Nonprofits avoid funding cuts as Delaware Senate approves budget

DOVER — Legislators avoided large-scale cuts for funding to nonprofits Tuesday, instead opting to reduce some funding for the bond bill.

The Joint Finance Committee approved a grant-in-aid bill totaling $45.9 million, with millions going to fire companies, senior-service groups, historic-preservation organizations and more.

The allocation came despite talk of having to cut $1.8 million and means grant-in-aid will actually increase this year.

Gov. Jack Markell in January recommended it be funded at the same level as last year.

Legislators also took a step toward finishing the money bills, with the Senate approving the budget bill. It now goes to the House with two days remaining before the fiscal year and legislative session come to a close.

The bond bill is set to be discussed today by the Joint Committee on Capital Improvement.

The committee does not have much in the way of additional funds to work with. About $3.4 million is currently available, although up to $22 million in total could be freed up depending on what actions legislators take today and Thursday.

Among the groups no longer receiving money from grant-in-aid are the American Diabetes Association, Delaware HIV Consortium and Delaware Coalition Against Domestic Violence, although many of the cuts come from nonprofits that did apply for funding this year. Lawmakers did add some new programs as well.

Rep. Melanie Ceorge Smith

Rep. Melanie George Smith

“We very specifically asked the committee members to look at their applications and find organizations that had concerns,” JFC co-chair Rep. Melanie George Smith, D-Bear, said. “For example, there were organizations that had concerns with paying the local taxes to the cities they are in, property taxes, etc. So on some of those we made fairly significant cuts … and we re-allocated that money.”

The grant-in-aid increase comes despite weeks of warning and constant reminders from lawmakers of a tough budget environment. JFC co-chair Sen. Harris McDowell, D-Wilmington, said last week legislators were considering an 8.5 percent cut to nonprofits, with the exceptions of fire companies, veterans’ groups and senior centers.

To the relief of many nonprofit advocates, employees and beneficiaries, that did not materialize Tuesday.

The grant-in-aid proposal includes a restoration of some funding for the state’s medical and dental programs at out-of-state universities. Lawmakers removed it all earlier this month, not realizing they were cutting current spots as well as future ones.

Funding for students who are now studying in the programs will continue.

The $45.9 million in the grant-in-aid bill is broken down into four sections. About $23.2 million will go to government units and senior centers, $16.4 million will be allocated for community agencies, $5.9 million will be provided to fire companies and $300,000 will be earmarked for veterans’ organizations.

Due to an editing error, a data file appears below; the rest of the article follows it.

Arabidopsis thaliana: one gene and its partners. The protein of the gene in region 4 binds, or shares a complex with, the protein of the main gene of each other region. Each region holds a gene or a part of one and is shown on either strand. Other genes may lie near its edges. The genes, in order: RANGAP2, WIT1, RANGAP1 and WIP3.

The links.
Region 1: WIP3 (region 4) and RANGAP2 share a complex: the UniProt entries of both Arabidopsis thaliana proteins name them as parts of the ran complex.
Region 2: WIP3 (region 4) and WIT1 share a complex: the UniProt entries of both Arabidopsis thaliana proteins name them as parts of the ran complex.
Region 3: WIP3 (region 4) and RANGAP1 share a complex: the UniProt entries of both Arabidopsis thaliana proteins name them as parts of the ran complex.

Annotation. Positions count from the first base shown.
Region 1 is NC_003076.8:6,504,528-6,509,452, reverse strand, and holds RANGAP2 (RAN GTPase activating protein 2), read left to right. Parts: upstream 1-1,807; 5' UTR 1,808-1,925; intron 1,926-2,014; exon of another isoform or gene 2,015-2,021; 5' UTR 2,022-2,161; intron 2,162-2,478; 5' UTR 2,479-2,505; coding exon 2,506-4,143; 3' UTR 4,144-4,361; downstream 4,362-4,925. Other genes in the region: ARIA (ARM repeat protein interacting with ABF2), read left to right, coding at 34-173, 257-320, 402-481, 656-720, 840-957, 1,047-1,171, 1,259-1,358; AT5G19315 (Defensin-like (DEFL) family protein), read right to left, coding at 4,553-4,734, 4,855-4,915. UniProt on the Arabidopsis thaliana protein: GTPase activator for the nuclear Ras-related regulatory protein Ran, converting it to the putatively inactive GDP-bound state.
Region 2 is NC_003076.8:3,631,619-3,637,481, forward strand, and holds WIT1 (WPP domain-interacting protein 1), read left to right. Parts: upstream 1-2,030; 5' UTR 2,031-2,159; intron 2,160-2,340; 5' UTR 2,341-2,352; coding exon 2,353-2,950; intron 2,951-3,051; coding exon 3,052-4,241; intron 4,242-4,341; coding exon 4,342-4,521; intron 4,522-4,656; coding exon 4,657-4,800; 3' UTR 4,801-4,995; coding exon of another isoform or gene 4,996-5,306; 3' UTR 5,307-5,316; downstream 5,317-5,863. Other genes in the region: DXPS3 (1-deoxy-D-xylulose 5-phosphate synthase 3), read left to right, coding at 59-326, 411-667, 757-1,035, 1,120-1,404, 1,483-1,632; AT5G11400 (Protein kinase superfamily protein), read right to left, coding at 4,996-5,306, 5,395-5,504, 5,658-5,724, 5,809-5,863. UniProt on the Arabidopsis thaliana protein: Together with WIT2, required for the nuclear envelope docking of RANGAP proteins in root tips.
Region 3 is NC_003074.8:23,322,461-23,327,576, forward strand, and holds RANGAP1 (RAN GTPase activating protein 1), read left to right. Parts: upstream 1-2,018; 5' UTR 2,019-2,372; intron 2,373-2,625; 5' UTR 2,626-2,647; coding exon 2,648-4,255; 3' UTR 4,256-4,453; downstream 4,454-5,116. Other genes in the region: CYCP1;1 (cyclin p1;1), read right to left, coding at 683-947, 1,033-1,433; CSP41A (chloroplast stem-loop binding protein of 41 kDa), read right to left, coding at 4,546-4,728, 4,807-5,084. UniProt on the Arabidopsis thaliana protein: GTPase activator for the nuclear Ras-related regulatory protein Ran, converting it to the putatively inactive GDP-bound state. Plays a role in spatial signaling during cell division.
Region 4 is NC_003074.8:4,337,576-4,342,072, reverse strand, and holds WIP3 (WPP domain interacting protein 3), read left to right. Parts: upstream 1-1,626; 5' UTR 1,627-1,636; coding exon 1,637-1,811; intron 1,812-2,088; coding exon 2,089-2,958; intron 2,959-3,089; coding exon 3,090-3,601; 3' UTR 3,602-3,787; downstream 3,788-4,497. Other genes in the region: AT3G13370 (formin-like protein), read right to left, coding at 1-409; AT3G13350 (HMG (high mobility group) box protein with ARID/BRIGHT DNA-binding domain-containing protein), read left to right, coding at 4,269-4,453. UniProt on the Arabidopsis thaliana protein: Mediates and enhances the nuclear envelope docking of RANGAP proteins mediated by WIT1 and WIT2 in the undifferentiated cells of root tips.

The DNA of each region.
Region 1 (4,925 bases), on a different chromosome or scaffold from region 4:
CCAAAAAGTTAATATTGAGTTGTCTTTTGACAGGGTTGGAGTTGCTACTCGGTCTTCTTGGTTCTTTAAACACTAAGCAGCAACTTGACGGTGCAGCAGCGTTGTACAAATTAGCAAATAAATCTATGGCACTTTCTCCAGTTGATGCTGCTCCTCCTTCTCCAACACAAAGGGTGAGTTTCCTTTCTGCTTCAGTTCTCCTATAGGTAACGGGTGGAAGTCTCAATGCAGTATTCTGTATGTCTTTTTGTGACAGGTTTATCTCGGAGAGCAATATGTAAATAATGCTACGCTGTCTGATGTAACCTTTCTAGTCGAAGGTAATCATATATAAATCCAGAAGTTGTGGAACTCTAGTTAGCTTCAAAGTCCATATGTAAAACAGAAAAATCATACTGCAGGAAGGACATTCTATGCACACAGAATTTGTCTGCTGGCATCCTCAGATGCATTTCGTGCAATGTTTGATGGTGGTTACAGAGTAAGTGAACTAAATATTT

Although legislators approved sections quickly and with little debate, committee members did have a separate vote on Planned Parenthood, which is set to receive $30,600 from grant-in-aid.

“I have a problem with that even being in there,” Sen. David Lawson, R-Marydel, said.

The vote to remove it failed, with all eight Democrats voting against, three Republicans voting in support and Sen. Catherine Cloutier, R-Arden, abstaining.

The exact amount of cash to the bond bill could vary from $3.4 million to $22 million due to a number of factors. Six million dollars has been set aside for Wilmington school redistricting, but the proposal still has several hurdles remaining, and it appears it may fail. In the event it does not pass, $6 million would be freed up for the bond bill.

The Bond Committee today will also consider taking money from various special accounts, such as the captive insurance fund, throughout the state.

Both the grant-in-aid bills and bond bills require three-fourths approval of both chambers to pass. For way of comparison, the budget bill that passed the Senate Tuesday was backed by 15 members — only 71 percent.


Senate approval of the budget came mostly along party lines, with six of nine Republicans voting against it. Lawmakers are comfortably ahead of last year’s schedule, when the budget was not introduced until June 30.

This year’s operating budget totals $4.08 billion, up from $3.91 billion last year.

Sen. Colin Bonini, R-Dover, who has never voted for the budget in his 22 years in the Senate, gave a zealous speech

Bonini_Colin_AMG_3566 by .

Sen. Colin Bonini

on the floor, arguing lawmakers are simply throwing money at problems instead of making hard decisions.

“We did not cut. We took around $175 million more from taxpayers,” he said.

He claimed the economy “is failing. Period,” a notion disputed by Sen. McDowell, who cited a better-than-average unemployment rate.

An attempt by Sen. Lawson to amend out language relating to funding for the University of Delaware’s Center for Energy and Environmental Policy failed in a partisan vote.

The six who voted against the budget, Senate Bill 285, are Sen. Bonini; Sen. Gerald Hocker, of Ocean View; Sen. Gregory Lavelle, of Sharpley; Sen. Brian Pettyjohn, of Georgetown; Sen. Bryant Richardson, of Laurel; and Sen. F. Gary Simpson, of Milford.

The House will vote on the budget today.

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